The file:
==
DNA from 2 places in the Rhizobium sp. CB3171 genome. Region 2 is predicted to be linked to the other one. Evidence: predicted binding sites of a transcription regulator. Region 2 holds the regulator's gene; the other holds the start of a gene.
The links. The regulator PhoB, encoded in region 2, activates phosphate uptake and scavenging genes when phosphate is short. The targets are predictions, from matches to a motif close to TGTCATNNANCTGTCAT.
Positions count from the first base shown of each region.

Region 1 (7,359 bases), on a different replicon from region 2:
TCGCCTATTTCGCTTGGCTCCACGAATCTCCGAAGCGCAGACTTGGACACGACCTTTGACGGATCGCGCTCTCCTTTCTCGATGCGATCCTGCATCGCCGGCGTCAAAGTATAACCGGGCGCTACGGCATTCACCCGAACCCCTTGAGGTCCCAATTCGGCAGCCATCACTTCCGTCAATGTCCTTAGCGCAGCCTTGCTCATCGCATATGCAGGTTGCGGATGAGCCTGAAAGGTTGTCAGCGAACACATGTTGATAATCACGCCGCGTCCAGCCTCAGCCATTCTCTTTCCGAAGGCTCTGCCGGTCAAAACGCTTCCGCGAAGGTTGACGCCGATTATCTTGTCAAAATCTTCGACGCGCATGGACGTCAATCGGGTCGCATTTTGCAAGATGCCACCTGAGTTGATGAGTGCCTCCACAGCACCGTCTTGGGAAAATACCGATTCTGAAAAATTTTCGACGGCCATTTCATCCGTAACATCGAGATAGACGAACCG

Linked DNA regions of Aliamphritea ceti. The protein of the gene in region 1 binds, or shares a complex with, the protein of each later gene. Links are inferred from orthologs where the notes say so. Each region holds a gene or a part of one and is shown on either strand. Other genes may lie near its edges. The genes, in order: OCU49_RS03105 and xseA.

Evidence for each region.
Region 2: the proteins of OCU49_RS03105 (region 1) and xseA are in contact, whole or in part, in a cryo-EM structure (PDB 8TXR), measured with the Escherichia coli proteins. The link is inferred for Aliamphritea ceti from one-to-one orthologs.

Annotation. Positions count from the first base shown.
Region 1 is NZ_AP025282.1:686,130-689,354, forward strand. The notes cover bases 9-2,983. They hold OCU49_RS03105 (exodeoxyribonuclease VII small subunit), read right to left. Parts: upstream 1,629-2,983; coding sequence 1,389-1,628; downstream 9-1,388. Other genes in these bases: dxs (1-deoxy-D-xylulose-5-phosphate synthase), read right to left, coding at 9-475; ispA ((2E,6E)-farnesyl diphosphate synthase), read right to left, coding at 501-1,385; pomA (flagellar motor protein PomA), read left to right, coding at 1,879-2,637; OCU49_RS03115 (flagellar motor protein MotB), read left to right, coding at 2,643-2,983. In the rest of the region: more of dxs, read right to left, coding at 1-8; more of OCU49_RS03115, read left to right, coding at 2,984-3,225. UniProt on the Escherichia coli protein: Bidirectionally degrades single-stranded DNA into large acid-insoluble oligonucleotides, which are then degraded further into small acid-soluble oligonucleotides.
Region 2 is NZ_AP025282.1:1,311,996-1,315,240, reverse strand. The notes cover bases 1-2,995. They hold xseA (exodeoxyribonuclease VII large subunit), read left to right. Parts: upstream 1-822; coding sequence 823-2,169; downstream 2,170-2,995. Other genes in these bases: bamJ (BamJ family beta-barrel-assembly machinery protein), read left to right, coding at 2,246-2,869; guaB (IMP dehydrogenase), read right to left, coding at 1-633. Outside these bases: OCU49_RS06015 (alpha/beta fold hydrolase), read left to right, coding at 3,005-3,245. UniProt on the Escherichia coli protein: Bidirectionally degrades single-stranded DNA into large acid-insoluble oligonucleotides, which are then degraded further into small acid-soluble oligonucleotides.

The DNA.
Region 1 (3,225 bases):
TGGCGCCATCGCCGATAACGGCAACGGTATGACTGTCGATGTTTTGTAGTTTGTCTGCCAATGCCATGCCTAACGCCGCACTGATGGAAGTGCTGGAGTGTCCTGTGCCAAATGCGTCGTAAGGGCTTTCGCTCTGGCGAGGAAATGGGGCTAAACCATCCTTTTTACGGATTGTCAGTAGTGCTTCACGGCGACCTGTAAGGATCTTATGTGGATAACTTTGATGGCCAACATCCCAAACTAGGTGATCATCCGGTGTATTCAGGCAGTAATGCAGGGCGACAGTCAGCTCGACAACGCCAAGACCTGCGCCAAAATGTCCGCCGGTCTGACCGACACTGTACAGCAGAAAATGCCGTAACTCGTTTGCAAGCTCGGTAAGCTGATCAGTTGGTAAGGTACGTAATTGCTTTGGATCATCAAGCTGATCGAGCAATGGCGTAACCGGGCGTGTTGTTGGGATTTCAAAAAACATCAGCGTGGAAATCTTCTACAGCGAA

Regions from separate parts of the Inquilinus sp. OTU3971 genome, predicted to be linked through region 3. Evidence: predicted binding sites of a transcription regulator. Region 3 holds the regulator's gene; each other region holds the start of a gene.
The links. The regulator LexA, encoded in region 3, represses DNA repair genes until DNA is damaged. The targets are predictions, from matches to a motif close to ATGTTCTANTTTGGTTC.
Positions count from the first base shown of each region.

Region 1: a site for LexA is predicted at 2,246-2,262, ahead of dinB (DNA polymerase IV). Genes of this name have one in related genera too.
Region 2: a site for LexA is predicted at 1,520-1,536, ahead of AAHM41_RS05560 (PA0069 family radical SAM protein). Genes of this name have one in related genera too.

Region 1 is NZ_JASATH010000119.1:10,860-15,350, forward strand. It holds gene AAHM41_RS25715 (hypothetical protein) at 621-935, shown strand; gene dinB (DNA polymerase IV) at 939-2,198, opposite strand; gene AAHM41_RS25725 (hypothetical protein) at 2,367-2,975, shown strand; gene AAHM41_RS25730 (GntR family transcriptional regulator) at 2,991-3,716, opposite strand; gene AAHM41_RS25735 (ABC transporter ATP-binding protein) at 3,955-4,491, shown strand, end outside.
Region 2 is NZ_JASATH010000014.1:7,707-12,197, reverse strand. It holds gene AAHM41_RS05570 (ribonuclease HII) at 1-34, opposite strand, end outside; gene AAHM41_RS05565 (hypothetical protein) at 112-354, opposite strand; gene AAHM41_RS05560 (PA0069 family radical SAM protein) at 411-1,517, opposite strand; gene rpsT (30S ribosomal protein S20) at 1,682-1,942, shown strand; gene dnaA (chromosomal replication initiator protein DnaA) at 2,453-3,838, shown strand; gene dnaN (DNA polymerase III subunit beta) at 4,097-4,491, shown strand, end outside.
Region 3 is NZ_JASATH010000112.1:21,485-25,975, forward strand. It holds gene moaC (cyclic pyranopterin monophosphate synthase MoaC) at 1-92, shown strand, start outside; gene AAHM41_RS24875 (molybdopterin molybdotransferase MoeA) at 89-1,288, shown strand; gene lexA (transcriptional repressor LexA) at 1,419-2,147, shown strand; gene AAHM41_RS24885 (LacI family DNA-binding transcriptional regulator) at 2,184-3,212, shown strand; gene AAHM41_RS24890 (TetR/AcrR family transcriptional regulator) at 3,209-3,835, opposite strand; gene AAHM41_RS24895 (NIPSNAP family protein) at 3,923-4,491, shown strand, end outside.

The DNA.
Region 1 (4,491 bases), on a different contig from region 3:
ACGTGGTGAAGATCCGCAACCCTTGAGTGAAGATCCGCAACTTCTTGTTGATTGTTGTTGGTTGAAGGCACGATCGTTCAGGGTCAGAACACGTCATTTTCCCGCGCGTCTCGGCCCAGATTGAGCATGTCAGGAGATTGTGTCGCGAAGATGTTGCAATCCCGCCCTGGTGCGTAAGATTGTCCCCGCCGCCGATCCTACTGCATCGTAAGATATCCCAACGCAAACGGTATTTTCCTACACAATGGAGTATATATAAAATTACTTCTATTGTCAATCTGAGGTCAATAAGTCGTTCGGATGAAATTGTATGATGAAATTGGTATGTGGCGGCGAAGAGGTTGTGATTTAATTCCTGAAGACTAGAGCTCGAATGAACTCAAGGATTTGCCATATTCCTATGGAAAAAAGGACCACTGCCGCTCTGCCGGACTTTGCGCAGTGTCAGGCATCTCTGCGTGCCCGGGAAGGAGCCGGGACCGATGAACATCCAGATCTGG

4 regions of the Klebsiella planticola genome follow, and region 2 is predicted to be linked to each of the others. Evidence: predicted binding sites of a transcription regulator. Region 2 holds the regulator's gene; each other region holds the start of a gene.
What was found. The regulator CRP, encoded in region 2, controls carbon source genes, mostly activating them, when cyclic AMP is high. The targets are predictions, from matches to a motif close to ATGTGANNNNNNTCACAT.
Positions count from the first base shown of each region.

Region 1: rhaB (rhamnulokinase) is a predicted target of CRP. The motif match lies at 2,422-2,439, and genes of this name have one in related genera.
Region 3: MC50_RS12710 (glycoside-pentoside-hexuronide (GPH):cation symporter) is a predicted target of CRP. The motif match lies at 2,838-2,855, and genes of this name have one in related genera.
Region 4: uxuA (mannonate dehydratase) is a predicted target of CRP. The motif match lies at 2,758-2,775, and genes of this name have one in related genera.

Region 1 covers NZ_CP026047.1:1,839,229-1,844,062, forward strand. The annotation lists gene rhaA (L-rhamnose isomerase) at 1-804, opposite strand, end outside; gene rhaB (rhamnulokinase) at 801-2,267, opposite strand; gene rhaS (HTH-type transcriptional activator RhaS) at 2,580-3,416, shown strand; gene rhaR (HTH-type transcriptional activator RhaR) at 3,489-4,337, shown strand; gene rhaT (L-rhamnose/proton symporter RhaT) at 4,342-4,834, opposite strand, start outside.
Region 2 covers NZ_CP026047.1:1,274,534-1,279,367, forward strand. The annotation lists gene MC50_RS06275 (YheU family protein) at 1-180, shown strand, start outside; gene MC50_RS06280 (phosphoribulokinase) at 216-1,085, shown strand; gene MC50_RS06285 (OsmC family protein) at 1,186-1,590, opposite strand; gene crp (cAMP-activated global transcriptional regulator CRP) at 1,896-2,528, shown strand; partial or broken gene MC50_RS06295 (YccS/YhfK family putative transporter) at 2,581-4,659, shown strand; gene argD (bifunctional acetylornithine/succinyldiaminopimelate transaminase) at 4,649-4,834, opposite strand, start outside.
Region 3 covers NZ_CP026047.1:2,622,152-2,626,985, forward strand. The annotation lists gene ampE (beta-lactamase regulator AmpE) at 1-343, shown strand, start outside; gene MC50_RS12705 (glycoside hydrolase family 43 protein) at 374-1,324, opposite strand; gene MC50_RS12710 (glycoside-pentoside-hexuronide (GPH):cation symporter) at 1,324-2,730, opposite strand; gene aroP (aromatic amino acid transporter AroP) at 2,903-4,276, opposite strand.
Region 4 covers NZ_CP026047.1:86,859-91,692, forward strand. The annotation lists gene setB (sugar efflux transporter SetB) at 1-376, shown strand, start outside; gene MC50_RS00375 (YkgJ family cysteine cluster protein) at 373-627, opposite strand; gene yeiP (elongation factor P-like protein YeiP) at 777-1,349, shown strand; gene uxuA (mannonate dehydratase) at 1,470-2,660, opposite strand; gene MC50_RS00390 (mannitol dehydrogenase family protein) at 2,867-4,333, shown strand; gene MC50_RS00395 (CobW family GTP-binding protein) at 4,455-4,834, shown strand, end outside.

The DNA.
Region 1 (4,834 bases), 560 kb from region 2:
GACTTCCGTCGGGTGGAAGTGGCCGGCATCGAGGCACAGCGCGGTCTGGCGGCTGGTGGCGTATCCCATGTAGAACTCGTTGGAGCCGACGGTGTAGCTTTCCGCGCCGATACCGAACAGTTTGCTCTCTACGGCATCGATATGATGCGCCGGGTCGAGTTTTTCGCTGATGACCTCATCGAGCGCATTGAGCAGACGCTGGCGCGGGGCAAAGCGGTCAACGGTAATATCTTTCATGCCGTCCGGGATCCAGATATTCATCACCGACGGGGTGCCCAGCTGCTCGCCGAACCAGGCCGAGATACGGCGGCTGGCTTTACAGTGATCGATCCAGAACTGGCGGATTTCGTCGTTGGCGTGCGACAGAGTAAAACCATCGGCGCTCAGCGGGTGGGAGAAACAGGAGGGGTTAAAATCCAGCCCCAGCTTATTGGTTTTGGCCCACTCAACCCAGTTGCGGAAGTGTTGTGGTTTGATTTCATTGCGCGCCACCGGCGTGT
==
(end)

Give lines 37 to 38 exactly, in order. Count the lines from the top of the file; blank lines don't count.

Region 1 (4,834 bases), 560 kb from region 2:
GACTTCCGTCGGGTGGAAGTGGCCGGCATCGAGGCACAGCGCGGTCTGGCGGCTGGTGGCGTATCCCATGTAGAACTCGTTGGAGCCGACGGTGTAGCTTTCCGCGCCGATACCGAACAGTTTGCTCTCTACGGCATCGATATGATGCGCCGGGTCGAGTTTTTCGCTGATGACCTCATCGAGCGCATTGAGCAGACGCTGGCGCGGGGCAAAGCGGTCAACGGTAATATCTTTCATGCCGTCCGGGATCCAGATATTCATCACCGACGGGGTGCCCAGCTGCTCGCCGAACCAGGCCGAGATACGGCGGCTGGCTTTACAGTGATCGATCCAGAACTGGCGGATTTCGTCGTTGGCGTGCGACAGAGTAAAACCATCGGCGCTCAGCGGGTGGGAGAAACAGGAGGGGTTAAAATCCAGCCCCAGCTTATTGGTTTTGGCCCACTCAACCCAGTTGCGGAAGTGTTGTGGTTTGATTTCATTGCGCGCCACCGGCGTGT